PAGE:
You choose, we deliver
If you are interested in this story, you might be interested in others from The Journal Gazette. Go to www.journalgazette.net/newsletter and pick the subjects you care most about. We'll deliver your customized daily news report at 3 a.m. Fort Wayne time, right to your email.

Food

  • Time for winter salads
    With fall’s dropping temperatures, it’s time to add more salads to the menu.
  • Thanksgiving math
    Ready for the annual Thanksgiving math quiz? Q. How large a turkey do you need if you are expecting 12 guests (but possibly 14 if Aunt Sue hasn’t broken up with her
  • Passing the holiday torch
    The potatoes are wrong. The football game’s too loud. The kids aren’t dressed right.
Advertisement

Good uses for kitchen waste

How to use up kitchen waste:

Parmesan rinds

Real Parmigiano-Reggiano is pricey, but San Antonio chef Clark McDaniel from Paesanos 1604 makes the most of each block by tossing the rinds into soup. “It gives vegetarian soups a deep, nutty flavor without using chicken or beef broth,” he says.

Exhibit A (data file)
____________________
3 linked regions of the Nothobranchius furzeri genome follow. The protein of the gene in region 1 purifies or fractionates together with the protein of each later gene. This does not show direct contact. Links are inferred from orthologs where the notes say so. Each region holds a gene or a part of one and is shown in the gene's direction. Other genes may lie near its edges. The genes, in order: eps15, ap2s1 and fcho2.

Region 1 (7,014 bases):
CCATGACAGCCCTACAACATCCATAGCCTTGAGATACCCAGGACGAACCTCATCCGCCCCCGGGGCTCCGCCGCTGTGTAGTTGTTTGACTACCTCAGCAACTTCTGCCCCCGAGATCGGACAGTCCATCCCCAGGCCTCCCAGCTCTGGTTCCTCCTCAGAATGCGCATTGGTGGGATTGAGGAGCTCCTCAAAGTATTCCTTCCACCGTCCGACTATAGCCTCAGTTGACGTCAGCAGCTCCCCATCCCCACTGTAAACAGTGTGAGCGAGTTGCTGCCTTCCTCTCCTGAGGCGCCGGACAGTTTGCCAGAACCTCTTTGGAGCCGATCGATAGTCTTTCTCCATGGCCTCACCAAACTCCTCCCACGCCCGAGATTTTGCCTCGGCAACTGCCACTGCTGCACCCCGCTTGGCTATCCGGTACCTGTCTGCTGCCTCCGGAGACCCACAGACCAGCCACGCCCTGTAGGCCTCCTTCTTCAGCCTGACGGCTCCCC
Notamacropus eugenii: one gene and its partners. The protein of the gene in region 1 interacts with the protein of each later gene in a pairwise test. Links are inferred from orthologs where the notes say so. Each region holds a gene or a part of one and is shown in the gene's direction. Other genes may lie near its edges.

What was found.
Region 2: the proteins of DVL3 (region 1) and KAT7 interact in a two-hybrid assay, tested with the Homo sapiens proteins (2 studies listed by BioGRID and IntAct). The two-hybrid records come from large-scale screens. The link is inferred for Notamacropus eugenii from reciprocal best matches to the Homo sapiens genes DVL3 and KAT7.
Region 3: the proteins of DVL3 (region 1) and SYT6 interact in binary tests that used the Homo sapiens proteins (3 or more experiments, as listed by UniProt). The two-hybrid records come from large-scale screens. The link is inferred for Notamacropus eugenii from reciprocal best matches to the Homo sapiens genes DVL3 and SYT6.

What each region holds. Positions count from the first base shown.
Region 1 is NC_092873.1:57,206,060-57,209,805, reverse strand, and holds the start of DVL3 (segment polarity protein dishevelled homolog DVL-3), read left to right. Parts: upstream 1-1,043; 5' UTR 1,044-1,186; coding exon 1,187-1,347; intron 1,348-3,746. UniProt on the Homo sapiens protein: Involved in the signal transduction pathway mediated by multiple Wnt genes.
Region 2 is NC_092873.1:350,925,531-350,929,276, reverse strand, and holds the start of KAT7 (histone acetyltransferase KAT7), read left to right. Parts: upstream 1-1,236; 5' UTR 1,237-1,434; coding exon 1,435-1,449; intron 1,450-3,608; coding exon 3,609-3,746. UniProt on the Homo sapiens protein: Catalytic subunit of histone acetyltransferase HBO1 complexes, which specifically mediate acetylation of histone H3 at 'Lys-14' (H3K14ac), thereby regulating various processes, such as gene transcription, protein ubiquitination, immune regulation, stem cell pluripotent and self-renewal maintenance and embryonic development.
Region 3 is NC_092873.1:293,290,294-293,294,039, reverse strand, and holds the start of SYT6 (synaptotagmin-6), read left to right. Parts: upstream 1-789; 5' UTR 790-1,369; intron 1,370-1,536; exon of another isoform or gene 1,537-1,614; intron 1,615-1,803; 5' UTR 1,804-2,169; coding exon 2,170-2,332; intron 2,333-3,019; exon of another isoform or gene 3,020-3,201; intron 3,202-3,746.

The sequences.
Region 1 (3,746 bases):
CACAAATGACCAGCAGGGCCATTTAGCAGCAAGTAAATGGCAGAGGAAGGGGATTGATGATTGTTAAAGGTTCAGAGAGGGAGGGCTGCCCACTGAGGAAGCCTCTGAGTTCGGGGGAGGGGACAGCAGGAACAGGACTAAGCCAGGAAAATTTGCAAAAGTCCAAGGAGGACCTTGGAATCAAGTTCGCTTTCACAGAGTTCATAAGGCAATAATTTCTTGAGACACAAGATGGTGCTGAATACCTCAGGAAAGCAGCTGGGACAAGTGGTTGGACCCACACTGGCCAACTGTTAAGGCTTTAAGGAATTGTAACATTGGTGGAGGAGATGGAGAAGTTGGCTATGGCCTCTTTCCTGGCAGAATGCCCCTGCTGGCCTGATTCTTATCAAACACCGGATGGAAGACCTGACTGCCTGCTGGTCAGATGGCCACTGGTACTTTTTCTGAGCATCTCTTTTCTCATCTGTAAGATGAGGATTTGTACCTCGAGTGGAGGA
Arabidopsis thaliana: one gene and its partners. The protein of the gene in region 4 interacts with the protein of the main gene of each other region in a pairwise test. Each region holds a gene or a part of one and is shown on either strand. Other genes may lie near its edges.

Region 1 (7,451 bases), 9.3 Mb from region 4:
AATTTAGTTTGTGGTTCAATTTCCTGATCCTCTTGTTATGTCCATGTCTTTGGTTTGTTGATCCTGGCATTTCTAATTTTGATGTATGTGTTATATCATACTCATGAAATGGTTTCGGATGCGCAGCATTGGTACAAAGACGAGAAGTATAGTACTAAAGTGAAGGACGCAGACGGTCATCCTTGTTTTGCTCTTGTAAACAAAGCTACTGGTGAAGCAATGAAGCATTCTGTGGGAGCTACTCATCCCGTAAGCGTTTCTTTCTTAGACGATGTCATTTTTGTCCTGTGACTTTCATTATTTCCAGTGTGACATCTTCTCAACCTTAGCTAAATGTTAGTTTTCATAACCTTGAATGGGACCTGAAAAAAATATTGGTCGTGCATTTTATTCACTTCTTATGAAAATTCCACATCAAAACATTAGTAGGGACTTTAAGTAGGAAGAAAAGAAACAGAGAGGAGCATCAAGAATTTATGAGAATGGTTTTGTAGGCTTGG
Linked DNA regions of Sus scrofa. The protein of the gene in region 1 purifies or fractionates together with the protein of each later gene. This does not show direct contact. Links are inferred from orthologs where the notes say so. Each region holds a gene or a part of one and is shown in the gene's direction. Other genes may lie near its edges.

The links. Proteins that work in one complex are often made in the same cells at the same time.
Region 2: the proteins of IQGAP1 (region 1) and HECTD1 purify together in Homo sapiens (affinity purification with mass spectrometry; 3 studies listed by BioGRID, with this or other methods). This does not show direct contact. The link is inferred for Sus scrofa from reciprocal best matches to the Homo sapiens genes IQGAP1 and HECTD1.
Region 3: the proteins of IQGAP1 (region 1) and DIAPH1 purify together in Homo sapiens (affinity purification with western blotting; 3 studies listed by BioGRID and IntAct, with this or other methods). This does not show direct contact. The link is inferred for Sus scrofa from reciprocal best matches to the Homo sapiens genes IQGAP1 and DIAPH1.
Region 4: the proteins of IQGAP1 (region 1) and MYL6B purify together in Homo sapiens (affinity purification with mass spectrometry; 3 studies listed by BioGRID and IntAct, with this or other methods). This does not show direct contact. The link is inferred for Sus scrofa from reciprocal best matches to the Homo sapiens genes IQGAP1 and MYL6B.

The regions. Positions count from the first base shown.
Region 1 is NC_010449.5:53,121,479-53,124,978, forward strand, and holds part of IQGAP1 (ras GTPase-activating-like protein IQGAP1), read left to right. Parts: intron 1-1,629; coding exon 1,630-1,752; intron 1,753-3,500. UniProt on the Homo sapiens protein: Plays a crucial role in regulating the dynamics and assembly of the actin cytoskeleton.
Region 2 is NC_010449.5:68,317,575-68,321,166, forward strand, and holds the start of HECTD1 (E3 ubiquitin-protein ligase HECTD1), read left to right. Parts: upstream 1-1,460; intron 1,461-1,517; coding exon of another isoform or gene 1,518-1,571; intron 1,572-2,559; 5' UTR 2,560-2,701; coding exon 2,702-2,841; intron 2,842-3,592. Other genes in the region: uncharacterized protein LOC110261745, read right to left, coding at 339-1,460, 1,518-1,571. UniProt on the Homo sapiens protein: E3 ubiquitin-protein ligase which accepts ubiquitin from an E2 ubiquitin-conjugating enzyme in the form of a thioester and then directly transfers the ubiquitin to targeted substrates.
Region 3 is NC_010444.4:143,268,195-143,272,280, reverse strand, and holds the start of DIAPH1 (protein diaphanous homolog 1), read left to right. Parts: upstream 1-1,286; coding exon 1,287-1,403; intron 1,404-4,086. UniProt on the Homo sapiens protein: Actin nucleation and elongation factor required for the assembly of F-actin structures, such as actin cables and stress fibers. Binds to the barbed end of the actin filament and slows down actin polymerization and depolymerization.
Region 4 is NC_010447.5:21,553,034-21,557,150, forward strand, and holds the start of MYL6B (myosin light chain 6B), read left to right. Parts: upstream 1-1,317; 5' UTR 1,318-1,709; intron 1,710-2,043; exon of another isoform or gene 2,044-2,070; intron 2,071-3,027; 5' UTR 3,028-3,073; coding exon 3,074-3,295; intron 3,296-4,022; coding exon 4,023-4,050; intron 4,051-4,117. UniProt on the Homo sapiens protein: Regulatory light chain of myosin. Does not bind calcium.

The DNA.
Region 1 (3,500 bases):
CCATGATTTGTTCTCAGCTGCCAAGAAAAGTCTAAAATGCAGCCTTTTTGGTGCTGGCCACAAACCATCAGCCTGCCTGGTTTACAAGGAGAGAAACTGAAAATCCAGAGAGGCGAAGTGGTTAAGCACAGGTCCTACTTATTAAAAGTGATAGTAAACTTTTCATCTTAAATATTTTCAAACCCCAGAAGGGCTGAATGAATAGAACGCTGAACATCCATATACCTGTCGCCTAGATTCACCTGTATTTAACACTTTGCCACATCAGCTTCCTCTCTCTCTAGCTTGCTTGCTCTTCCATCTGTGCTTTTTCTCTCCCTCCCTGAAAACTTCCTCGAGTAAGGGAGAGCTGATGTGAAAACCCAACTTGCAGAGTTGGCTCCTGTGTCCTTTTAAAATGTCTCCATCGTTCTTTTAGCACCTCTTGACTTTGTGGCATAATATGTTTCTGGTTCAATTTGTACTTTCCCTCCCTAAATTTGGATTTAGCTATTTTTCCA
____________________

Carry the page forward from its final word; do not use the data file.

DIY: Add a Parmesan rind to tomato or vegetable soup as it simmers. If you’re puréeing the soup, remove the rind before you blend.

Corn silk

Elote Cafe in Sedona, Ariz., goes through 200 ears of corn each night, and chef Jeff Smedstad collects all of the string silk to make a soothing tea for his staff. “It helps relieve stiff joints,” he says.

DIY: Steep 2/3 cup silk (from about four ears corn) in 2 cups simmering water for 10 minutes; strain.

Apple cores

The bar at Camino in Oakland, Calif., is stocked with flavored brandies that chef Russell Moore makes himself – using apple and pear cores from the kitchen. “They add sweetness to the brandy without any extra sugar,” he says.

DIY: Put 5 or 6 cores in a jar and add 2 cups brandy or vodka; cover and infuse for at least two weeks. Strain and use the infused liquor in cocktails, or serve straight up as a digestif.

Celery leaves

Chefs know that the best part of celery is the part that’s usually thrown away: the tender light green leaves in the stalk’s center. At Bluestem Restaurant in Kansas City, Mo., chef Colby Garrelts tosses them into salads. “They really are one of the most underused ingredients,” he says.

DIY: Toss celery leaves into a green salad and dress with olive oil and lemon juice; season with salt and pepper. Serve on top of fish or as a side salad.

Advertisement